Lithium in our drinking water—will lithium for mental disorders soon be put into the most ubiquitous drug delivery system of all? We already have fluoride as an additive to our drinking water. I write about this in more detail today on my blog on Natural News.
Since the 1970s, lithium—a markedly destructive neurotoxin—has been brought up as a possible additive to drinking water.
The latest story appeared in the last day or two on Medscape with a summary available to the public; but that summary has now been replaced by a simple remarkable headline and single sentence promo: “Lithium: The Gift That Keeps on Giving in Psychiatry Dr Nassir Ghaemi reviews recent data on the classic compound’s neuroprotective and mood-balancing benefits.” An older more available Medscape promo was published in 2011 and is available. The concept of lithium in drinking has been promoted in numerous places in the last few years, including the always-pro-drug New York Times.
Why is this important? Will lithium soon be put in drinking water? I hope it is a ways off, but the discussion of it causes great harm right now! Talking about lithium for mental health in drinking water makes the neurotoxin seem both “natural” and “harmless,” opening the way to pushing it even harder on vulnerable populations, such as adolescents. That is what the same Harvard doctors are doing.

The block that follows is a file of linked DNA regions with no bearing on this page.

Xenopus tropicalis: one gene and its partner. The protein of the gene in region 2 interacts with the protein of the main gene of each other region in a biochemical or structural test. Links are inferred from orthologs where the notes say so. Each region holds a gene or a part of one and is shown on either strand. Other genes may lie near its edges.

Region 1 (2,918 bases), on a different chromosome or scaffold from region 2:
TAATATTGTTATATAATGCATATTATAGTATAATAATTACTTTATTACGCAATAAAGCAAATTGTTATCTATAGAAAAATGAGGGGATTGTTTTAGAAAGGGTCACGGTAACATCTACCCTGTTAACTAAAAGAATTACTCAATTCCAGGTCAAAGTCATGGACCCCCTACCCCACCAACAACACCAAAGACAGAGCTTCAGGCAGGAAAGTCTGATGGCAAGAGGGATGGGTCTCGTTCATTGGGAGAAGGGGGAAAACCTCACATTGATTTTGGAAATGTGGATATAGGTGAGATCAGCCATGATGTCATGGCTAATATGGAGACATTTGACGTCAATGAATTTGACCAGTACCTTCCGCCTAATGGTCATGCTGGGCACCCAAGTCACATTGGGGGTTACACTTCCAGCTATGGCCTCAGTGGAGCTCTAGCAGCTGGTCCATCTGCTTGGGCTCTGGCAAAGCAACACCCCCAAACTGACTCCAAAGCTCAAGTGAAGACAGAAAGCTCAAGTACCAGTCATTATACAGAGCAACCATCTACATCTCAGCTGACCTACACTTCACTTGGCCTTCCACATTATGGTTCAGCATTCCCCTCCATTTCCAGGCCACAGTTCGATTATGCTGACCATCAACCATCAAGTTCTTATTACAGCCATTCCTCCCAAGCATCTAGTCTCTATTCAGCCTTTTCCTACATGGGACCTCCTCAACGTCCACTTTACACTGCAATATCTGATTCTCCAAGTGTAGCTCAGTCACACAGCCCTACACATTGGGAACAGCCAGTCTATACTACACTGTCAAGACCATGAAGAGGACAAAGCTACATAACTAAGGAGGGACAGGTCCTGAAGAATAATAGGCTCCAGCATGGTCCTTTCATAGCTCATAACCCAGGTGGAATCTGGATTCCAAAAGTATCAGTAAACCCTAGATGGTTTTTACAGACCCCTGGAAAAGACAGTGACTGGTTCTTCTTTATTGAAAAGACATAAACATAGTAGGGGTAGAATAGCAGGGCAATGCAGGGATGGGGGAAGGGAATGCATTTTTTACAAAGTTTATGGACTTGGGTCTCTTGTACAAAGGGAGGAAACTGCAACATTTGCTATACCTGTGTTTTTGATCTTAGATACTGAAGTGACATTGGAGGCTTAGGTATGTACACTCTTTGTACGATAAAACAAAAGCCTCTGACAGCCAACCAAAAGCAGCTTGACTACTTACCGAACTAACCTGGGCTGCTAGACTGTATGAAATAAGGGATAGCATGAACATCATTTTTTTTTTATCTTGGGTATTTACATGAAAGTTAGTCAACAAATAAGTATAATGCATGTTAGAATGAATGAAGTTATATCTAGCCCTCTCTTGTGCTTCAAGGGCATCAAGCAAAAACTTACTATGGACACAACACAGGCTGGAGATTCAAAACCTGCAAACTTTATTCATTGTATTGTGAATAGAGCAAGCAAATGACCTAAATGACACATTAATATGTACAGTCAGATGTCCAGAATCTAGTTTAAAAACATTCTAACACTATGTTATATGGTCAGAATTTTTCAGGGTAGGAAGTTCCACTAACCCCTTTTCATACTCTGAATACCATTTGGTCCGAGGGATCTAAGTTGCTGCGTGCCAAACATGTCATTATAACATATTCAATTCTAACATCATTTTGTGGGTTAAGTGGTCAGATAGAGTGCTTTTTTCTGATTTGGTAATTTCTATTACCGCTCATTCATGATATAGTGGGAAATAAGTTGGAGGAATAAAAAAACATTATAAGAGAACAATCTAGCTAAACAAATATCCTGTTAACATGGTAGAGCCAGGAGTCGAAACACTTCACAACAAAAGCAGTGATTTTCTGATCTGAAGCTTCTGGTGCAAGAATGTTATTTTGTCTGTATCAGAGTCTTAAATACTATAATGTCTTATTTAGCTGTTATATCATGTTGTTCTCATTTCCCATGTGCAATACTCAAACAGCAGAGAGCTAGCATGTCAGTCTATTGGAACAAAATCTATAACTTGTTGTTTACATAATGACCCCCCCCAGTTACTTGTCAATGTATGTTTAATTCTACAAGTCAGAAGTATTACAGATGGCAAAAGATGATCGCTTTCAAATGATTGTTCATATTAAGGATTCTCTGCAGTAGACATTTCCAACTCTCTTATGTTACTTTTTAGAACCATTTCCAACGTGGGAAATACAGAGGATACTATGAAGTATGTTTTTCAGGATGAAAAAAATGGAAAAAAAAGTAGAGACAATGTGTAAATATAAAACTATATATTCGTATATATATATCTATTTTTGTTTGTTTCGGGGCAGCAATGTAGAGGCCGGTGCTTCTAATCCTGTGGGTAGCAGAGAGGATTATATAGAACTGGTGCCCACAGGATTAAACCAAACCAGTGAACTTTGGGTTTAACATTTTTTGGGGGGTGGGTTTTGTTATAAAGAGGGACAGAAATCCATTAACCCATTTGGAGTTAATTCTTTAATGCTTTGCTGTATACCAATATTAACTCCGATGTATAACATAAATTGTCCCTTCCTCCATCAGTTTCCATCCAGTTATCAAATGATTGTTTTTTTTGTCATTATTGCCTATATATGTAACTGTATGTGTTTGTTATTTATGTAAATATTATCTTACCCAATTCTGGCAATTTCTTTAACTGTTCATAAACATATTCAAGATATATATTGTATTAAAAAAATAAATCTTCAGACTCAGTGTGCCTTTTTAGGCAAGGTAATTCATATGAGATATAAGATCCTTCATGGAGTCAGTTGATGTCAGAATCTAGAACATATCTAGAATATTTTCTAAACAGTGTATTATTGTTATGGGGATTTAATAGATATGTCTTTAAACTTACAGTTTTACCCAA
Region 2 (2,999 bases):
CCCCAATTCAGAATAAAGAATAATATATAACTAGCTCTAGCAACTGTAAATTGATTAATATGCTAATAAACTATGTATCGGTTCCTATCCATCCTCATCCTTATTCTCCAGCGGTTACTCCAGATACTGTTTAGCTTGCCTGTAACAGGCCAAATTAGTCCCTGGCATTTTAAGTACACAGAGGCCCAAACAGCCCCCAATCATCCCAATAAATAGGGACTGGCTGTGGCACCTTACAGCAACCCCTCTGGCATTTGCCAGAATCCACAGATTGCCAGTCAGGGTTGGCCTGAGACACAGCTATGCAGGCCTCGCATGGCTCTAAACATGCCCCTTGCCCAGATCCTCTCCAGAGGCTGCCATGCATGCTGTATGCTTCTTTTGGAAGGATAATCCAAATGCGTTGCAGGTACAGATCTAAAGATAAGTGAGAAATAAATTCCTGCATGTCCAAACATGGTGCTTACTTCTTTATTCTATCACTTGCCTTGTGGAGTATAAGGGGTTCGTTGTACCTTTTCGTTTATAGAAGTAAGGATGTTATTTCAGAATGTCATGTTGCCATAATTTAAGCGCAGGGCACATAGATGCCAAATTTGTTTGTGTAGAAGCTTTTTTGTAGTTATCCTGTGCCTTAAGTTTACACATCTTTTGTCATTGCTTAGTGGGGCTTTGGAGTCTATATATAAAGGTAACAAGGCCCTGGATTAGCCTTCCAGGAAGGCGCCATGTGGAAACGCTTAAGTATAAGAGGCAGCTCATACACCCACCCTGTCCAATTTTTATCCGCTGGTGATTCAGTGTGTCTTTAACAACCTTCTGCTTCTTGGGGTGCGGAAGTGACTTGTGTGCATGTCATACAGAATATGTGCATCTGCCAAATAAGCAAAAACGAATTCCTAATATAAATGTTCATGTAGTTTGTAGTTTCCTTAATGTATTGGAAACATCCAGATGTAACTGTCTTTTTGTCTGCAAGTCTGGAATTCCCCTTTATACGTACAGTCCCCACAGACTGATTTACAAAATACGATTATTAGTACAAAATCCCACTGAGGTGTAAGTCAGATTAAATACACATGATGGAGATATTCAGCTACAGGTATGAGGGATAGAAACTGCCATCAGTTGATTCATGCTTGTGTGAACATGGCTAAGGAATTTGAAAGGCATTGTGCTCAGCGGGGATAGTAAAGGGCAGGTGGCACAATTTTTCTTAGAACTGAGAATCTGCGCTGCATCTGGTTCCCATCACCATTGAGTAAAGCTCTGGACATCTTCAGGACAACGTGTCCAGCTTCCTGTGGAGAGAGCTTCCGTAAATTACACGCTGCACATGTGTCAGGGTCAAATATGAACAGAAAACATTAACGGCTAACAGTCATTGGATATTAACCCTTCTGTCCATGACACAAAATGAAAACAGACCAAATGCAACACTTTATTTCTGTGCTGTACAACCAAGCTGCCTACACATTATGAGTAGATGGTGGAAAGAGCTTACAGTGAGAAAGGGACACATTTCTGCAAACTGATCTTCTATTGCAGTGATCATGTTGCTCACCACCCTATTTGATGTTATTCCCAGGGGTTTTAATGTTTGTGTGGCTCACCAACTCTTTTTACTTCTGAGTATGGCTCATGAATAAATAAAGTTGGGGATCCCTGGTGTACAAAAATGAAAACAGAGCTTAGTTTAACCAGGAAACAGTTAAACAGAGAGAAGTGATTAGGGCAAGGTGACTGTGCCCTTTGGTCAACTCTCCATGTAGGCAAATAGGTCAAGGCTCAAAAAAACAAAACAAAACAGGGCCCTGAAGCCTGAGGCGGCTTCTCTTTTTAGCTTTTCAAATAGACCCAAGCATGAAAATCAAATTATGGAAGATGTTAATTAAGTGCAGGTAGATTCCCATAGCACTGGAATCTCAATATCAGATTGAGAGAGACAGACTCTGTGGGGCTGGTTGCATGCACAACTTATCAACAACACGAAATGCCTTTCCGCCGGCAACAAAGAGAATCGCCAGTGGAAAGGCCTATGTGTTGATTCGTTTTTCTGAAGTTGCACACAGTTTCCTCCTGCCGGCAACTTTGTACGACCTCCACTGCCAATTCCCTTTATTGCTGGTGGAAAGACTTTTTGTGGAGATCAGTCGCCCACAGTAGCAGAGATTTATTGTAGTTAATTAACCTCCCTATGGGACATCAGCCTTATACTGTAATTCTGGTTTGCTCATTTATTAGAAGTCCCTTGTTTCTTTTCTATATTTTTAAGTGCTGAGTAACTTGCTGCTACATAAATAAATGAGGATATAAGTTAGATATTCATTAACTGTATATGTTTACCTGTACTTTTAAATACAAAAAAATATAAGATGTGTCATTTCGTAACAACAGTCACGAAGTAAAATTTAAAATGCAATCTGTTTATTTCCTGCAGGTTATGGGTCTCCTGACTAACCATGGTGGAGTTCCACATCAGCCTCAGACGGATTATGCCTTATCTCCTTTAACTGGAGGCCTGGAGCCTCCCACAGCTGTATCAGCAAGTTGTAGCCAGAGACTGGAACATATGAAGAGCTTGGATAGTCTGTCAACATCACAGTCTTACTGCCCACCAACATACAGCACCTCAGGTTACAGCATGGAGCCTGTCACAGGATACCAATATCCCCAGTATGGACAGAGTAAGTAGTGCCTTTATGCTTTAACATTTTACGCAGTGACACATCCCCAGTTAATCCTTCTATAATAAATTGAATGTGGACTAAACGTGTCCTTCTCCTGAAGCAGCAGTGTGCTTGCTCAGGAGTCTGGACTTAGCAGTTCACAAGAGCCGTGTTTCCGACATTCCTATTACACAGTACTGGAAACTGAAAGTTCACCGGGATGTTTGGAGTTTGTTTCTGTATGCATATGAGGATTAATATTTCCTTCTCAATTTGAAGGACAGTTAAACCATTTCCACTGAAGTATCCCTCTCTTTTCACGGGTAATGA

It will be hard for parents to resist medical recommendations for a drug that is “natural,” “harmless,” and sure to stop their children’s “bipolar disorder”—that is, their temper tantrums. You can be sure these docs will not recommend parenting classes as the best, least expensive and most specific way to help parents with their misbehaving children.
The larger meaning? The lithium-in-drinking-water discussion shows the extremes to which organized psychiatry will go in promoting their poisonous products, even to children and youth. Vigorous opposition is required to contain and eventually to turn back psychiatry and the pharmaceutical industry from harming tens of millions of adults and children.
For those of you wish more information about the harm of psychiatric drugs and how to withdraw from them, see my book Psychiatric Drug Withdrawal: A Guide for Prescribers, Therapists, Patients and Their Families.
Peter R. Breggin, MD